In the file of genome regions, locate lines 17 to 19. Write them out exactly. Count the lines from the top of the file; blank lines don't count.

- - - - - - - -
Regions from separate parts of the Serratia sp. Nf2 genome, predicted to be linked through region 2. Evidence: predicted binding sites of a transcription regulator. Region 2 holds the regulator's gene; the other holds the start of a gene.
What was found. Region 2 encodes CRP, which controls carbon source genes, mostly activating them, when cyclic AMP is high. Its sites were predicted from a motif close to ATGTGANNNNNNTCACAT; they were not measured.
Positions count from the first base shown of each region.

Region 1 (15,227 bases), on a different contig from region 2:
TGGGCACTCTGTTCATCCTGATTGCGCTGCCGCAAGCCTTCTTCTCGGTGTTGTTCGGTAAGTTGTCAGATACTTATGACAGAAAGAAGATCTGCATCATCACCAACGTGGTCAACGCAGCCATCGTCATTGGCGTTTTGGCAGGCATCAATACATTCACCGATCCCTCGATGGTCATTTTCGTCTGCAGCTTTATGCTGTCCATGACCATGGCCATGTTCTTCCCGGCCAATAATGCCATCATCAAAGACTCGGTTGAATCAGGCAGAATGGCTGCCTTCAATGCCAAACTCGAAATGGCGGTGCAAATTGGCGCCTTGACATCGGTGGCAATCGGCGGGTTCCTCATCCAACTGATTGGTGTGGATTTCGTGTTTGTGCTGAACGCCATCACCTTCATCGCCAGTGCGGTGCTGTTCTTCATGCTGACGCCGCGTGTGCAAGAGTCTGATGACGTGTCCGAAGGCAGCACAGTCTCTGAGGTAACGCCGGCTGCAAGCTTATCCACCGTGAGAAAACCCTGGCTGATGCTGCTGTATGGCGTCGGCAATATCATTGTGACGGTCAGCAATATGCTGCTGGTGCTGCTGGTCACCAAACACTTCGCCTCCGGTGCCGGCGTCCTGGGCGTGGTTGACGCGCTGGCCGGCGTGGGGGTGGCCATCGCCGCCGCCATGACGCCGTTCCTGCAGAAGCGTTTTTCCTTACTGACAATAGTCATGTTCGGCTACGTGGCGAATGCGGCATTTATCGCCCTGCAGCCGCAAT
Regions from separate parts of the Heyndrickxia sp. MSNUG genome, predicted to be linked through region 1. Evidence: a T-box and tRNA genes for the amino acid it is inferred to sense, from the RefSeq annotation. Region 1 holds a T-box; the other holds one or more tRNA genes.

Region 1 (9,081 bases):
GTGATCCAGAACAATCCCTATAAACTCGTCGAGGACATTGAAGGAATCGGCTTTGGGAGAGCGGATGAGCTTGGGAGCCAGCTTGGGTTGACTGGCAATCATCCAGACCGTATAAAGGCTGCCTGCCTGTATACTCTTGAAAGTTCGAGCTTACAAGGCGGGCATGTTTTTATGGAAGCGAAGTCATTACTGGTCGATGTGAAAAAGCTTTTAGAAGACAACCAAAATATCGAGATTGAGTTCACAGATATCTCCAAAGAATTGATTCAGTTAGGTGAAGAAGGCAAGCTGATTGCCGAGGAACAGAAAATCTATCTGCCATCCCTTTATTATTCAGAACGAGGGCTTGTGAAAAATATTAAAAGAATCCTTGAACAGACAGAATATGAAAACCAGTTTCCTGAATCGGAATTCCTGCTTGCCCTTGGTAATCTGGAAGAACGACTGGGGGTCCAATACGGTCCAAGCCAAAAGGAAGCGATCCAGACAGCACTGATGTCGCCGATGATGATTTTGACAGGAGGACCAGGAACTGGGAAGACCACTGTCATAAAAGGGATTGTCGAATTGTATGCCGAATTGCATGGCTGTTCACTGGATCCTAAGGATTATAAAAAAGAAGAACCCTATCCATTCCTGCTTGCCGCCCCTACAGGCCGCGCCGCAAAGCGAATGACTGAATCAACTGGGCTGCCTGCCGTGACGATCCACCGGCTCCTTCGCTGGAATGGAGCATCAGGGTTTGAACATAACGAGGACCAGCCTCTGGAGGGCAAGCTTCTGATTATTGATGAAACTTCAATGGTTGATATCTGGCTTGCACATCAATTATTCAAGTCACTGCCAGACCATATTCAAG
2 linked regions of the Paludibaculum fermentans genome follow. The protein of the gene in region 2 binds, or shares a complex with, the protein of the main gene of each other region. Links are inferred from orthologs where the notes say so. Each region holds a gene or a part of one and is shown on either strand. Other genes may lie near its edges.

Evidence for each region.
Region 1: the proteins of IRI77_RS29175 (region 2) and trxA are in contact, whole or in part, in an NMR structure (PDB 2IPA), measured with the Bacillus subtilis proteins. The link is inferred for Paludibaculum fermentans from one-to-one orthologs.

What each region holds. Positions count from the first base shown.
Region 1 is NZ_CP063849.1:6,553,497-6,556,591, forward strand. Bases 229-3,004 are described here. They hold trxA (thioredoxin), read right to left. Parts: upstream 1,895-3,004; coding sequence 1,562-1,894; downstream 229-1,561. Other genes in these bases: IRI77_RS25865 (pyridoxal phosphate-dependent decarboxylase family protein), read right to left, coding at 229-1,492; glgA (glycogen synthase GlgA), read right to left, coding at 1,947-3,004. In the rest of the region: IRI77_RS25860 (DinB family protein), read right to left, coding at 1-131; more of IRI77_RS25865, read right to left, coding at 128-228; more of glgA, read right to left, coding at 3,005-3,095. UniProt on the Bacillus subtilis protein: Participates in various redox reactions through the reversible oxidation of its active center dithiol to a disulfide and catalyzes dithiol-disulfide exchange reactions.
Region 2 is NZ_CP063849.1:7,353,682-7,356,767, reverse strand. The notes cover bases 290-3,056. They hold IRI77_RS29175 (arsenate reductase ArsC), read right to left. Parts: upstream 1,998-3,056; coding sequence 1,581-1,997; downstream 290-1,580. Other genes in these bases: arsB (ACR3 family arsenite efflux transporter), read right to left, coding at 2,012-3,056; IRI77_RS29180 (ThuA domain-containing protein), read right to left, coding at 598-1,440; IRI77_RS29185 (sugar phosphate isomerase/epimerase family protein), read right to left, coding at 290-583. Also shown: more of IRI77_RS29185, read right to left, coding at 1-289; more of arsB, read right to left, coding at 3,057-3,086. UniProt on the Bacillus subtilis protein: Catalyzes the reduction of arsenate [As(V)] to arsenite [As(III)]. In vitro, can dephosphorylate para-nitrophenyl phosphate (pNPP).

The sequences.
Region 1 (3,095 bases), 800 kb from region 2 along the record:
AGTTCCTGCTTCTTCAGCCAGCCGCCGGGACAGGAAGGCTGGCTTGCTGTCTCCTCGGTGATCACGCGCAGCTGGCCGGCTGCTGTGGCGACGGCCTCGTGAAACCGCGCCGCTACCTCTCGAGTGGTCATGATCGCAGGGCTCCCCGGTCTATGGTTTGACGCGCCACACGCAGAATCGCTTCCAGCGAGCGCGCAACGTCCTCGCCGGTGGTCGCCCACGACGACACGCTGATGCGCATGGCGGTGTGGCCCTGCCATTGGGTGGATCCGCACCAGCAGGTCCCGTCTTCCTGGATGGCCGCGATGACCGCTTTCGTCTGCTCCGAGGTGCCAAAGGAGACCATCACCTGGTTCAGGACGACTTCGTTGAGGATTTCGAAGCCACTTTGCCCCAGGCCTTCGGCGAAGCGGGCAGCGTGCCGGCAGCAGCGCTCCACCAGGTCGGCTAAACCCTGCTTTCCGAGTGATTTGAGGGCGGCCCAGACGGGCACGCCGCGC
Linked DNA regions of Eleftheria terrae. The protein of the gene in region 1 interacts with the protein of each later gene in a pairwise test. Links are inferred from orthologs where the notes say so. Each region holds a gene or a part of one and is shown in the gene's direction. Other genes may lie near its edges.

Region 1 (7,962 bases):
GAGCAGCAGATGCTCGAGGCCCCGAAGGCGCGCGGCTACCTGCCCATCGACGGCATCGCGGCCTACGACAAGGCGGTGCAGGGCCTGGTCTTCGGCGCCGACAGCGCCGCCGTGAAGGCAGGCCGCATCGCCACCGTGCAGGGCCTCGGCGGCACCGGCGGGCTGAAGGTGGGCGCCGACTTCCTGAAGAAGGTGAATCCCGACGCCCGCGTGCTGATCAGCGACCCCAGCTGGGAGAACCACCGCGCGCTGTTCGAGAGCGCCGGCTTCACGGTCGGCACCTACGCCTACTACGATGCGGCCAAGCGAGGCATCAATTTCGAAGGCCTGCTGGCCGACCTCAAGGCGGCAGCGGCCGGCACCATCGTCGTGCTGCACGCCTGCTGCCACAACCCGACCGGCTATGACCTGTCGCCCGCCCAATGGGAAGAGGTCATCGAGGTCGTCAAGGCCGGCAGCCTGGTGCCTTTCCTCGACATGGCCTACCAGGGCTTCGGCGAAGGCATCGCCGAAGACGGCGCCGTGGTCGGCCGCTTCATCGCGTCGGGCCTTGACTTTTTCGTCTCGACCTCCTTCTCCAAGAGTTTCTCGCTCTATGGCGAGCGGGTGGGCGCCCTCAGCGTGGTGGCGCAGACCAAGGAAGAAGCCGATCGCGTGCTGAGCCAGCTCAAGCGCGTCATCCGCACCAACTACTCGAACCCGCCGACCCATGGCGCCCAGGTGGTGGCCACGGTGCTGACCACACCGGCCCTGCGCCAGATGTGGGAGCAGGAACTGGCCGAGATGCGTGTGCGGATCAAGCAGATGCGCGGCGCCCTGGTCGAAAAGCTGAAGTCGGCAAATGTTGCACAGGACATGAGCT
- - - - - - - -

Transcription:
AGTTCCTGCTTCTTCAGCCAGCCGCCGGGACAGGAAGGCTGGCTTGCTGTCTCCTCGGTGATCACGCGCAGCTGGCCGGCTGCTGTGGCGACGGCCTCGTGAAACCGCGCCGCTACCTCTCGAGTGGTCATGATCGCAGGGCTCCCCGGTCTATGGTTTGACGCGCCACACGCAGAATCGCTTCCAGCGAGCGCGCAACGTCCTCGCCGGTGGTCGCCCACGACGACACGCTGATGCGCATGGCGGTGTGGCCCTGCCATTGGGTGGATCCGCACCAGCAGGTCCCGTCTTCCTGGATGGCCGCGATGACCGCTTTCGTCTGCTCCGAGGTGCCAAAGGAGACCATCACCTGGTTCAGGACGACTTCGTTGAGGATTTCGAAGCCACTTTGCCCCAGGCCTTCGGCGAAGCGGGCAGCGTGCCGGCAGCAGCGCTCCACCAGGTCGGCTAAACCCTGCTTTCCGAGTGATTTGAGGGCGGCCCAGACGGGCACGCCGCGC
Linked DNA regions of Eleftheria terrae. The protein of the gene in region 1 interacts with the protein of each later gene in a pairwise test. Links are inferred from orthologs where the notes say so. Each region holds a gene or a part of one and is shown in the gene's direction. Other genes may lie near its edges.

Region 1 (7,962 bases):